The Texas snowstorm and larger planetary force

Debabrat Shukla
March 13, 2021

What do a seventeen year old disaster movie, and the current snowstorm in Texas have in common? And how does this fit into our present understanding and use of climate models?

In February, a big-budget disaster movie from 2004, 'The Day After Tomorrow' , directed by Roland Emmerich (who specializes in the disaster film genre and has given hits like Independence Day and 2012) was once again getting traction on social media. Scenes from the movie showing icy highways and frigid skyscrapers, were being compared to real-time conditions unfolding in Texas, United States. People were commenting of "unprecedented" conditions with many sharing photos and videos of large cities like Dallas and Austin, blanketed under a thick cover of snow.

Disasters running AMOC

But what does a seventeen year old movie, have to do with a snowstorm that affected 5 million residents in the lone star state? In both instances, a planetary level movement has been thrown out of sync. Although the movie has been criticized for showing inaccurate climate science, it's centered around the weakening of an oceanic current, the Atlantic Meridional Overturning Circulation (AMOC), that maintains normal weather conditions. Long story short, the AMOC stops and causes the weather to run amok (we know - we couldn't help it!) leading to death and destruction.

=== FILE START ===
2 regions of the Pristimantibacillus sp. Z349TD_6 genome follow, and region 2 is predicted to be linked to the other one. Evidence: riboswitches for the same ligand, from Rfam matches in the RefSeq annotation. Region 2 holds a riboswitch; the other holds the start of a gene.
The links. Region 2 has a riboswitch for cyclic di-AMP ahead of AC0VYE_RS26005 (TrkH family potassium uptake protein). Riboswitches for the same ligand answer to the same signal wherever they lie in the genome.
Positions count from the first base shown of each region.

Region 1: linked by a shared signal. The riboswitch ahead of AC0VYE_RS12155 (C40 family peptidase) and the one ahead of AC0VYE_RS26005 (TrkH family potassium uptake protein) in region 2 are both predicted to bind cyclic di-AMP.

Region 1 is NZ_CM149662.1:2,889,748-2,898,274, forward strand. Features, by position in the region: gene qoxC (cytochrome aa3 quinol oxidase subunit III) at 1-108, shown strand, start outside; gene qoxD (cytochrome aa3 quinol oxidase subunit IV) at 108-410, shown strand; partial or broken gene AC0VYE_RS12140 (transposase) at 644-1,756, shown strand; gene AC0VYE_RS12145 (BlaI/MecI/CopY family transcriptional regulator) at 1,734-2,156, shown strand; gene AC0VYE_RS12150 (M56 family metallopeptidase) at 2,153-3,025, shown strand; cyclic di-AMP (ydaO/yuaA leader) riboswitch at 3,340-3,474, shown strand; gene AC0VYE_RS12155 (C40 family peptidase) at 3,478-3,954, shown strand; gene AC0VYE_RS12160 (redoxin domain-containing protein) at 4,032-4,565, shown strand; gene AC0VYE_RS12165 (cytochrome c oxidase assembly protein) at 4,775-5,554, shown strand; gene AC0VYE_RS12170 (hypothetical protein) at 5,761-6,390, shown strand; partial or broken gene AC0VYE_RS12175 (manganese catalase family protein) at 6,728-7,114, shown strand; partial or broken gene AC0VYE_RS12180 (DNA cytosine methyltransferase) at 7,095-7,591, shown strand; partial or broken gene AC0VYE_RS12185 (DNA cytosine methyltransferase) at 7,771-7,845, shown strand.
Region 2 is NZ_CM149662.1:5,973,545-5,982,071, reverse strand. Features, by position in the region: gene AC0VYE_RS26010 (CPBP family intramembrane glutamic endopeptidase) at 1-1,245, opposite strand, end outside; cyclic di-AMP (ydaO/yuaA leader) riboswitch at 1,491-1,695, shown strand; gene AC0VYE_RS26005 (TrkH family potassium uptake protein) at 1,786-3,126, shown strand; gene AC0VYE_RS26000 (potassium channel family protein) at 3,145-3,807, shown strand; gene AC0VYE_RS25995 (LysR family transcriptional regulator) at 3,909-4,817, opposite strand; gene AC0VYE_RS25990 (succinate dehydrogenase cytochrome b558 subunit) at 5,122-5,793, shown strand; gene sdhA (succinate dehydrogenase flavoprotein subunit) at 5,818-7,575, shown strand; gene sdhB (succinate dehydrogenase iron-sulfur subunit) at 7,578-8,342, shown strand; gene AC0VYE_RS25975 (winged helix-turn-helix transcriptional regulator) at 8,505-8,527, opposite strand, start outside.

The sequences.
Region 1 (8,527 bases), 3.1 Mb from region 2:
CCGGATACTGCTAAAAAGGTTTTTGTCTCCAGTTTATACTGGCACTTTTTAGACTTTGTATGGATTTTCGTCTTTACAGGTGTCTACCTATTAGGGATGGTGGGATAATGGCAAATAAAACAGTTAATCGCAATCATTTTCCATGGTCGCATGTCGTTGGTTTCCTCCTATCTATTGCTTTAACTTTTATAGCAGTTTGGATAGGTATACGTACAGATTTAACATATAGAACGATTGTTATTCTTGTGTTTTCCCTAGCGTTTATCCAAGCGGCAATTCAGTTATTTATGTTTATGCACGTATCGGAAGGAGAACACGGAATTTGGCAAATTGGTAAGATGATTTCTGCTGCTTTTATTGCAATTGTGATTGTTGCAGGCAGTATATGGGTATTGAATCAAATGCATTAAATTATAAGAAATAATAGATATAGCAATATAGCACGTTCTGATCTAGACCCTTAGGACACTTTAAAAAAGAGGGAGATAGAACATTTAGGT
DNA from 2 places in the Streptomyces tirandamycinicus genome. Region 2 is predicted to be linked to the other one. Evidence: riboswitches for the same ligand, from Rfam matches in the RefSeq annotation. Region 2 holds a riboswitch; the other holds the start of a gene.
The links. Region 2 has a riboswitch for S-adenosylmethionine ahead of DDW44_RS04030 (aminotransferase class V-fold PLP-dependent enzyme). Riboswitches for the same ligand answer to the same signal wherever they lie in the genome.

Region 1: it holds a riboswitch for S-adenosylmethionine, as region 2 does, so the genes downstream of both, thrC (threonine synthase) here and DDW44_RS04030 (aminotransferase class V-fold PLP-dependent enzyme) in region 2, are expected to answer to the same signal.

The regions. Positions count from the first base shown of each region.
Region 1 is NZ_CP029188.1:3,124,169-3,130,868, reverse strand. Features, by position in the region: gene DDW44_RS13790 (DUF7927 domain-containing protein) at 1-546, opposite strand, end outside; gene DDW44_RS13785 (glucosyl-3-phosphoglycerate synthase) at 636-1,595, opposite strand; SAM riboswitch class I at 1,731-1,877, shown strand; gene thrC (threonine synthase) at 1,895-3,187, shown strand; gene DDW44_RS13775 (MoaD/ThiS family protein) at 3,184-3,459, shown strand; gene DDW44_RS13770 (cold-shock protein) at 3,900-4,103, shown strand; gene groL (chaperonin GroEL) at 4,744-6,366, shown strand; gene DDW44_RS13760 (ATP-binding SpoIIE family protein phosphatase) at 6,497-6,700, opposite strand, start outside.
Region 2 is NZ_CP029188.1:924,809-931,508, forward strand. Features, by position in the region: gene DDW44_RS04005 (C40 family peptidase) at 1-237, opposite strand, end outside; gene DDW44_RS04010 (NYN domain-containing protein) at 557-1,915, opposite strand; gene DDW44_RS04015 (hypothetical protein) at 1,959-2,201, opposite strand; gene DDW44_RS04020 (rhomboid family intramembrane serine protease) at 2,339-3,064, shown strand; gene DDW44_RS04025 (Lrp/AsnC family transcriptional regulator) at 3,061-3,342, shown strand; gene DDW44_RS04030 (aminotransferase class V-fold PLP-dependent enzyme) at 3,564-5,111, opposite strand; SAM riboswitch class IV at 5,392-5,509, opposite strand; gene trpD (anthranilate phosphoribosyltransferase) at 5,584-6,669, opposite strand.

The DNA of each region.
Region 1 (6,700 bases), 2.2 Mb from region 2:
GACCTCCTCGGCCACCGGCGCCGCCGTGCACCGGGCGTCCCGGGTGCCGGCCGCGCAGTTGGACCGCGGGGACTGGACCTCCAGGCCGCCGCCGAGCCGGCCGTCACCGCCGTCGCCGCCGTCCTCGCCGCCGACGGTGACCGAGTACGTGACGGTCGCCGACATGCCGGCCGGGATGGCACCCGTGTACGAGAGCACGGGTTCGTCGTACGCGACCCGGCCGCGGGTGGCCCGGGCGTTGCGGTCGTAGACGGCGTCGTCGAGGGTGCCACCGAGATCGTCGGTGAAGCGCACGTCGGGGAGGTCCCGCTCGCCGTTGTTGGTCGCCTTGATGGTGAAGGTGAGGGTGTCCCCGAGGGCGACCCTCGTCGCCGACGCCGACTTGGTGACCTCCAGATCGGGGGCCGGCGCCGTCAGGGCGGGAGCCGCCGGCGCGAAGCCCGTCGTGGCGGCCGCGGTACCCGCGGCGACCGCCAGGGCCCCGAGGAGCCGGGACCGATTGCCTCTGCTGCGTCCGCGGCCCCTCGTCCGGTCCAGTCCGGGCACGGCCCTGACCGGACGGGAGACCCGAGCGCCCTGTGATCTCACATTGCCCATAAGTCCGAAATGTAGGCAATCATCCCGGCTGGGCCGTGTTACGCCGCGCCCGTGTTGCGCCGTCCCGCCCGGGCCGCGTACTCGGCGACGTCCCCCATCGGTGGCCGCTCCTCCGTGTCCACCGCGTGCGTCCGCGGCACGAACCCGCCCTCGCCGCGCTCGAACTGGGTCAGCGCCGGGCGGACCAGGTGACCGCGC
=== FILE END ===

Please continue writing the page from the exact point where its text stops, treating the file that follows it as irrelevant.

A pivotal scene from the movie showing Manhattan being engulfed by a tsunami.

In the case of the snowstorm - a phenomenon called the Arctic amplification (AA) is to blame. Increasing temperatures in the Arctic region have also affected temperature trends over the middle latitude regions of the globe. With a warming of the North pole, the polar vortex (which keeps all the icy winds spinning tightly around the upper latitudes) has shifted downwards leading to snowstorms across Europe and the United States.

As the hyperlinked study above notes, this instance has not been covered by climate models, giving fodder to skeptics to deny the increasing impacts of climate change. However, the science has not changed - climate change will severely impact temperature regimes and would lead to extreme weather conditions that would burst pipes across many homes in Texas.

Are climate models trustworthy?

But let's not forget our friend, AMOC. Studies show, that the same current that led to the apocalypse in the movie, is in fact slowing down. Some scientists have warned that the AMOC could completely collapse leading to terrible winters. And apparently, existing climate models show a bias towards stable AMOC conditions. What this means is that, as real-time events unfold in contrary to what our models would have foretold, are climate models really the most effective way to predict Texas like conditions?

Remote sensing solving climate change

Cue the remote sensing revolution. The role of remote sensing has been rapidly growing over the years in understanding all dynamics of our complex climate. Data from remote sensing is robust and can be argued to be near real-time, providing striking imagery. Satellite data is also being used to validate and strengthen climate models. Where climate models fail, is the possibility of remote-sensing technology to step in. And this is also perhaps where accountability - or lack thereof - can be traced. Coalitions like Climate TRACE - which Blue Sky Analytics is a part of - is working towards monitoring greenhouse gas emissions. These could turn the tides on companies that have been suspected of greenwashing their emissions accounts for a long time.

A wide range of applications are now possible in studying climate change impacts, through the use of satellite based imagery. Credit: Yang et. al, 2013 - The role of satellite remote sensing in climate change studies

For now, the technology needs to come a long way in predicting events like the Texas snowstorm. And larger planetary forces continue to shift...